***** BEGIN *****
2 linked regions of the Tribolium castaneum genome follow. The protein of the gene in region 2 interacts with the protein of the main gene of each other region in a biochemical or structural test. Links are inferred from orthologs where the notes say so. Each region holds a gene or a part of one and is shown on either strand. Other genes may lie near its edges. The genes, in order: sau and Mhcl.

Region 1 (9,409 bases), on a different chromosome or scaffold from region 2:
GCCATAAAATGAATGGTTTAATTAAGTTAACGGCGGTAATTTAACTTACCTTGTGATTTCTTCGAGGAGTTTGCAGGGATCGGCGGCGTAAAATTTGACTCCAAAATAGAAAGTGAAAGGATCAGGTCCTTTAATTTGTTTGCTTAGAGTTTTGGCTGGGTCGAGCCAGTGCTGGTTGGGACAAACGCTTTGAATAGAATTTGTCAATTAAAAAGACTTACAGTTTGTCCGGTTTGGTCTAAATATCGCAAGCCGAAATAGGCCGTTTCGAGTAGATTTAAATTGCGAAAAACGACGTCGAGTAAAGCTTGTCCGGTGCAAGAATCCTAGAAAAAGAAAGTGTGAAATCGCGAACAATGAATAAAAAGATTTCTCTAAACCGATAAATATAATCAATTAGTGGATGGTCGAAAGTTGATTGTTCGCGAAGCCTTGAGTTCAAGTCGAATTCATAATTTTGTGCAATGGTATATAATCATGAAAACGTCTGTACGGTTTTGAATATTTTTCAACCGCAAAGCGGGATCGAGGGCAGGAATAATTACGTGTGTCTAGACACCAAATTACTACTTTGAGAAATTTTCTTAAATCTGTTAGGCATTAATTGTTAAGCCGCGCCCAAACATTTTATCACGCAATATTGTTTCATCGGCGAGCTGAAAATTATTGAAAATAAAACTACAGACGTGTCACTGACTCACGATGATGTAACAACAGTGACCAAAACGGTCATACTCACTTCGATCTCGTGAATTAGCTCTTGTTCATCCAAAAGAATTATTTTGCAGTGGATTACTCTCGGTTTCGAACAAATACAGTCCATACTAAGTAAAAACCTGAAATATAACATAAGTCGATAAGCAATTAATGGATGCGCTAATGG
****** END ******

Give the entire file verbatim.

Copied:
2 linked regions of the Tribolium castaneum genome follow. The protein of the gene in region 2 interacts with the protein of the main gene of each other region in a biochemical or structural test. Links are inferred from orthologs where the notes say so. Each region holds a gene or a part of one and is shown on either strand. Other genes may lie near its edges. The genes, in order: sau and Mhcl.

Region 1 (9,409 bases), on a different chromosome or scaffold from region 2:
GCCATAAAATGAATGGTTTAATTAAGTTAACGGCGGTAATTTAACTTACCTTGTGATTTCTTCGAGGAGTTTGCAGGGATCGGCGGCGTAAAATTTGACTCCAAAATAGAAAGTGAAAGGATCAGGTCCTTTAATTTGTTTGCTTAGAGTTTTGGCTGGGTCGAGCCAGTGCTGGTTGGGACAAACGCTTTGAATAGAATTTGTCAATTAAAAAGACTTACAGTTTGTCCGGTTTGGTCTAAATATCGCAAGCCGAAATAGGCCGTTTCGAGTAGATTTAAATTGCGAAAAACGACGTCGAGTAAAGCTTGTCCGGTGCAAGAATCCTAGAAAAAGAAAGTGTGAAATCGCGAACAATGAATAAAAAGATTTCTCTAAACCGATAAATATAATCAATTAGTGGATGGTCGAAAGTTGATTGTTCGCGAAGCCTTGAGTTCAAGTCGAATTCATAATTTTGTGCAATGGTATATAATCATGAAAACGTCTGTACGGTTTTGAATATTTTTCAACCGCAAAGCGGGATCGAGGGCAGGAATAATTACGTGTGTCTAGACACCAAATTACTACTTTGAGAAATTTTCTTAAATCTGTTAGGCATTAATTGTTAAGCCGCGCCCAAACATTTTATCACGCAATATTGTTTCATCGGCGAGCTGAAAATTATTGAAAATAAAACTACAGACGTGTCACTGACTCACGATGATGTAACAACAGTGACCAAAACGGTCATACTCACTTCGATCTCGTGAATTAGCTCTTGTTCATCCAAAAGAATTATTTTGCAGTGGATTACTCTCGGTTTCGAACAAATACAGTCCATACTAAGTAAAAACCTGAAATATAACATAAGTCGATAAGCAATTAATGGATGCGCTAATGG